What do we do?
The charities work together to investigate what's wrong with the current continuing healthcare system. We meet with NHS England and other national bodies to share what needs to improve.
We work with local decision makers to recognise the importance of improving continuing healthcare. And we campaign to improve the system, as we don't want anyone left without the support they so desperately need.
What is NHS continuing healthcare?
NHS continuing healthcare – also known as NHS continuing care or NHS CHC – is free healthcare provided outside of hospital that is arranged and funded by the NHS.
It may include paying for care costs typically funded by a local authority under the banner of social care, such as fees for a care home, but where these arise due to a specific health need.
When delivered effectively, it can enable people to go on living as full a life as possible. It can also have the benefit of reducing anxiety and minimising pressure on family and friends.
Who are our members?
These charities provide advice and guidance to their supporters on a range of topics, including NHS continuing healthcare. Follow the links below to find out how you can get support from them.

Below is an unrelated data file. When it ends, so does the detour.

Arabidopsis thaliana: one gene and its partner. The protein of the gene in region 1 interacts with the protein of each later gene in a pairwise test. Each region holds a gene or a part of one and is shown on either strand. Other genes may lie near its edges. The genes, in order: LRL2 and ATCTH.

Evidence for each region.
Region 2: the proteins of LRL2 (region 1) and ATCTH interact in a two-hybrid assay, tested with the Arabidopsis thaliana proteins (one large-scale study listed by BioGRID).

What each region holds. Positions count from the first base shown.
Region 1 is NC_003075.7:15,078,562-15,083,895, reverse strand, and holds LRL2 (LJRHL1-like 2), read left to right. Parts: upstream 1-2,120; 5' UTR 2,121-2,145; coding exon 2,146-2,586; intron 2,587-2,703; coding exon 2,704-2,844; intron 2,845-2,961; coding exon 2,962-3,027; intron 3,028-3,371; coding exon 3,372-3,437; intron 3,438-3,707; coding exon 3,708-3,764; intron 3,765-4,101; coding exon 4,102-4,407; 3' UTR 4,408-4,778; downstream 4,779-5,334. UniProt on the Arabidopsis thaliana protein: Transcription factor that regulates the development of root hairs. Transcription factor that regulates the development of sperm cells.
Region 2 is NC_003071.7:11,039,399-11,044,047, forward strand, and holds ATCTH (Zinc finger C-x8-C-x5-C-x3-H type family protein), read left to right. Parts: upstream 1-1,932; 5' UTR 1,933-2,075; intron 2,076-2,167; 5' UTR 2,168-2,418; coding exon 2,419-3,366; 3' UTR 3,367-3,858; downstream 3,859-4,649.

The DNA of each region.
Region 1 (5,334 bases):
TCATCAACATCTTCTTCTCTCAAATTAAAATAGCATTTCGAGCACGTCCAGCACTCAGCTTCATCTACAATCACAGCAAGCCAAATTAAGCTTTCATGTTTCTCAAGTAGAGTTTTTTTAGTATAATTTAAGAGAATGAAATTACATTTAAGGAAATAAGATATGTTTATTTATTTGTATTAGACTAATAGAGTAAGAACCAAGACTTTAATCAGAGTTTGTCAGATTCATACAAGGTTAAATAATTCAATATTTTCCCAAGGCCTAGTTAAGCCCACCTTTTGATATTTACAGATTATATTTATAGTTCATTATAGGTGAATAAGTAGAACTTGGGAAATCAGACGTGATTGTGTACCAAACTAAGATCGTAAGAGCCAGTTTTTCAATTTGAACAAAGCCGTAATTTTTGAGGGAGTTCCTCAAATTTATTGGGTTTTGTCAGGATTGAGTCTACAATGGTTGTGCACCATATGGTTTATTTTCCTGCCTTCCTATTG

- Age UK
- Alzheimer's Society
- The British Polio Fellowship
- Carers Trust
- Dementia UK
- Learning Disability England
- Marie Curie
- MS Society
- Motor Neurone Disease Association
- Multiple System Atrophy Trust
- Muscular Dystrophy UK
- The Neurological Alliance
- Parkinson's UK
- Patients Association
- The Polio Survivors Network
- PSP Association (Progressive Supranuclear Palsy – CBD)
- Spinal Injuries Association
- Stroke Association
- Sue Ryder
Ann and Bill's story
Ann's husband Bill was diagnosed with Parkinson's in 1997.
In this animation, she explains the struggles she had in accessing continuing healthcare.
In 2016 we published a report that showed NHS continuing healthcare is failing those who need it. We found multiple issues with the system including:
- A lack of information about the system.
- No consistency or consequences.
- Unacceptable delays.
- Reassessments are stressful.
- Appeals are complex.